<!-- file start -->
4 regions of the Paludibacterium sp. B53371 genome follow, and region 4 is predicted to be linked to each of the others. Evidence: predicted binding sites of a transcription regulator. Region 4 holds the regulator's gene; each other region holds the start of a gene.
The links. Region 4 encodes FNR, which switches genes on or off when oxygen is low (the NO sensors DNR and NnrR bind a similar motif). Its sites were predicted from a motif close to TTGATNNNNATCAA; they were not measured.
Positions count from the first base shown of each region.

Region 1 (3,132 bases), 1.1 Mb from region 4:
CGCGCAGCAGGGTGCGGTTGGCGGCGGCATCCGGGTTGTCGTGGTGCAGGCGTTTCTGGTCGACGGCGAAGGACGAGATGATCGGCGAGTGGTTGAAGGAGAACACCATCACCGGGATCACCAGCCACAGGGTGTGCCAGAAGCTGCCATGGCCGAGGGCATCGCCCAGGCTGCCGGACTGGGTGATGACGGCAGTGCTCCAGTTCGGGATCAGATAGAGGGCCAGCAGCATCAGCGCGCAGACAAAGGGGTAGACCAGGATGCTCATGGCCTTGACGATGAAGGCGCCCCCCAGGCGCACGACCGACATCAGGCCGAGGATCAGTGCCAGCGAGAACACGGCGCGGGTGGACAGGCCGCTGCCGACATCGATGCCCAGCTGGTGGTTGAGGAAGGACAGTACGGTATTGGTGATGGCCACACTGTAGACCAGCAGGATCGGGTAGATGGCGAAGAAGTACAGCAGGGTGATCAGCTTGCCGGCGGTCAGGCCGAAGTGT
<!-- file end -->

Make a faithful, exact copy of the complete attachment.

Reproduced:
4 regions of the Paludibacterium sp. B53371 genome follow, and region 4 is predicted to be linked to each of the others. Evidence: predicted binding sites of a transcription regulator. Region 4 holds the regulator's gene; each other region holds the start of a gene.
The links. Region 4 encodes FNR, which switches genes on or off when oxygen is low (the NO sensors DNR and NnrR bind a similar motif). Its sites were predicted from a motif close to TTGATNNNNATCAA; they were not measured.
Positions count from the first base shown of each region.

Region 1 (3,132 bases), 1.1 Mb from region 4:
CGCGCAGCAGGGTGCGGTTGGCGGCGGCATCCGGGTTGTCGTGGTGCAGGCGTTTCTGGTCGACGGCGAAGGACGAGATGATCGGCGAGTGGTTGAAGGAGAACACCATCACCGGGATCACCAGCCACAGGGTGTGCCAGAAGCTGCCATGGCCGAGGGCATCGCCCAGGCTGCCGGACTGGGTGATGACGGCAGTGCTCCAGTTCGGGATCAGATAGAGGGCCAGCAGCATCAGCGCGCAGACAAAGGGGTAGACCAGGATGCTCATGGCCTTGACGATGAAGGCGCCCCCCAGGCGCACGACCGACATCAGGCCGAGGATCAGTGCCAGCGAGAACACGGCGCGGGTGGACAGGCCGCTGCCGACATCGATGCCCAGCTGGTGGTTGAGGAAGGACAGTACGGTATTGGTGATGGCCACACTGTAGACCAGCAGGATCGGGTAGATGGCGAAGAAGTACAGCAGGGTGATCAGCTTGCCGGCGGTCAGGCCGAAGTGT